Experts in the fisheries sector have said the annual fish stocks in Lake Malombe in Mangochi has dwindled from 20,000 metric tonnes to 4,000 metric tonnes over the past 25 years representing an 80 per cent decline.
Environmental Science, Fisheries and Aquaculture Specialist, Orton Msiska, made the revelation on Monday during the presentation of findings of a study conducted by the Food and Agriculture Organisation (FAO) and other partners to the District Environmental Sub – Committee (DESC) in the catchment area of Lake Malombe.
Msiska said the period under study was from 1981 – 1991 where on average 20,000 tonnes of fish were caught annually, describing the drop to current 4,000 metric tonnes as a serious drop and an alarm requiring immediate intervention.
“There are so many factors contributing to the dwindling stocks of fish in the lake and key among such factors include high sedimentation and low water levels,” observed Msiska.
“Lake Malombe is drying up and with its history of having dried up completely from 1915 to 1937, if we do not do anything about it, the lake could dry up again,” he warned.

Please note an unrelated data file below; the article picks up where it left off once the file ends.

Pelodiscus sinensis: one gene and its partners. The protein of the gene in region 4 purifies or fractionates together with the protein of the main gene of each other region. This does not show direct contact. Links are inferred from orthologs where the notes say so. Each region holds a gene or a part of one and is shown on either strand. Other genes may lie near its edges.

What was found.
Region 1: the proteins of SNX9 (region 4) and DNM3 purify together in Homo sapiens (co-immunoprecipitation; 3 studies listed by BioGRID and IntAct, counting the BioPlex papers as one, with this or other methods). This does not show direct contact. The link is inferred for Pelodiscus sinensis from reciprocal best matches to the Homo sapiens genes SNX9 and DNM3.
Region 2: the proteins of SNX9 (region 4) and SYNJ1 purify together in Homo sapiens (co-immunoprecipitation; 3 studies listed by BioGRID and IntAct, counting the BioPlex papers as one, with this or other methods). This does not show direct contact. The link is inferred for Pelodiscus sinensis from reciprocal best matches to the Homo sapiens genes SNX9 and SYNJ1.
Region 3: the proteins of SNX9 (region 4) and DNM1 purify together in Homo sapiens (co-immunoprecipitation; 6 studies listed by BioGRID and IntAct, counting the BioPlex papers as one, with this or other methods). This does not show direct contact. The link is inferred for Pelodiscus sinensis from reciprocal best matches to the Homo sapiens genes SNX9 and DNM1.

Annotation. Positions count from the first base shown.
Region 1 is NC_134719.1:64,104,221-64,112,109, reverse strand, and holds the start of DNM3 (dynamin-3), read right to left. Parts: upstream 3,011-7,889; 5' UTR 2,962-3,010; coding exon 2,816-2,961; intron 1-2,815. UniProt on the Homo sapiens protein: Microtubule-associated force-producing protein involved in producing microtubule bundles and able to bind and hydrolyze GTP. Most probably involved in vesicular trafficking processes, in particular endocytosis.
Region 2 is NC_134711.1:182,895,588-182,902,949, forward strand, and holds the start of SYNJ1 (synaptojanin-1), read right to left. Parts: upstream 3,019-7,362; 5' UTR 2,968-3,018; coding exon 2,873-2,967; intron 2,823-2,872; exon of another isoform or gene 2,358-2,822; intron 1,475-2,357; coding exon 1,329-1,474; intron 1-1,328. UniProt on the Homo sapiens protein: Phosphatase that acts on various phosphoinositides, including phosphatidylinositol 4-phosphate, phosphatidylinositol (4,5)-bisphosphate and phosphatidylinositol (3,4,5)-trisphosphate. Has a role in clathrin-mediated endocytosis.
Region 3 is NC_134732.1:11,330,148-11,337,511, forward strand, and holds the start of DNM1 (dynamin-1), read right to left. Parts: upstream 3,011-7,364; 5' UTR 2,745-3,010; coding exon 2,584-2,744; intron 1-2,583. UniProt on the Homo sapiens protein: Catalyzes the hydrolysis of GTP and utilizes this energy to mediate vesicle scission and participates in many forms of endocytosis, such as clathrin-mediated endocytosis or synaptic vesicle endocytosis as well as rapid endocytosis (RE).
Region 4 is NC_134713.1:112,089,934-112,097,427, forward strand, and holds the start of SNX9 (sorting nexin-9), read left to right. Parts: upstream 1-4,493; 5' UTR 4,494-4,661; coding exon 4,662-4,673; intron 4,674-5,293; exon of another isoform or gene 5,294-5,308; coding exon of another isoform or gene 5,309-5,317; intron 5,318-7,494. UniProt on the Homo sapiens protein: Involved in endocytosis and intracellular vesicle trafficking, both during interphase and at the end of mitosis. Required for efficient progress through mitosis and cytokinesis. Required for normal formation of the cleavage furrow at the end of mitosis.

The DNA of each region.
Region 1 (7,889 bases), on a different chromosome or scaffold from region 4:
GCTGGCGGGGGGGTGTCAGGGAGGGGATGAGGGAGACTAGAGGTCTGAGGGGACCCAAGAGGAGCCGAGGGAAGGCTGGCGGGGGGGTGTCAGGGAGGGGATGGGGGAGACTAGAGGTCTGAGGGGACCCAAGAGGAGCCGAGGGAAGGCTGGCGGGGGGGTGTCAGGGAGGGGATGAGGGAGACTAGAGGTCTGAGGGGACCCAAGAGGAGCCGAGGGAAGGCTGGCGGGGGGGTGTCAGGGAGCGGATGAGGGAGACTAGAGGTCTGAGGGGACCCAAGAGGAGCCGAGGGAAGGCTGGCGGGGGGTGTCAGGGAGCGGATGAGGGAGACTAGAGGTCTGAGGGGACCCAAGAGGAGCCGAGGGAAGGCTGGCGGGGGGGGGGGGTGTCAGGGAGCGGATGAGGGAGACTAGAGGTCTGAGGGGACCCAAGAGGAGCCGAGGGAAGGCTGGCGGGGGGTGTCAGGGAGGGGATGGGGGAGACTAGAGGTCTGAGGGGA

Msiska said there were a lot of changes taking place in the catchment area of Lake Malombe in terms of sedimentation, appealing to partners involved with issues of environment to find lasting solutions to the problem.
Mangochi District Director of Planning and Development (DPD), Ernest Kaphuka, concurred with Msiska on the seriousness of the problem, stressing need for the council and its partners to work closely in finding solutions to the problem before it got out of hand.
Kaphuka said findings of the study would guide partners who were already working in the catchment area of Lake Malombe, expressing hope that the damage that the lake had suffered would be restored soon.
Based on Msiska’s presentation, Lake Malombe’s catchment area is 133,400 hectares while the lake’s length and width measure 30 kilometres and 15 kilometres respectively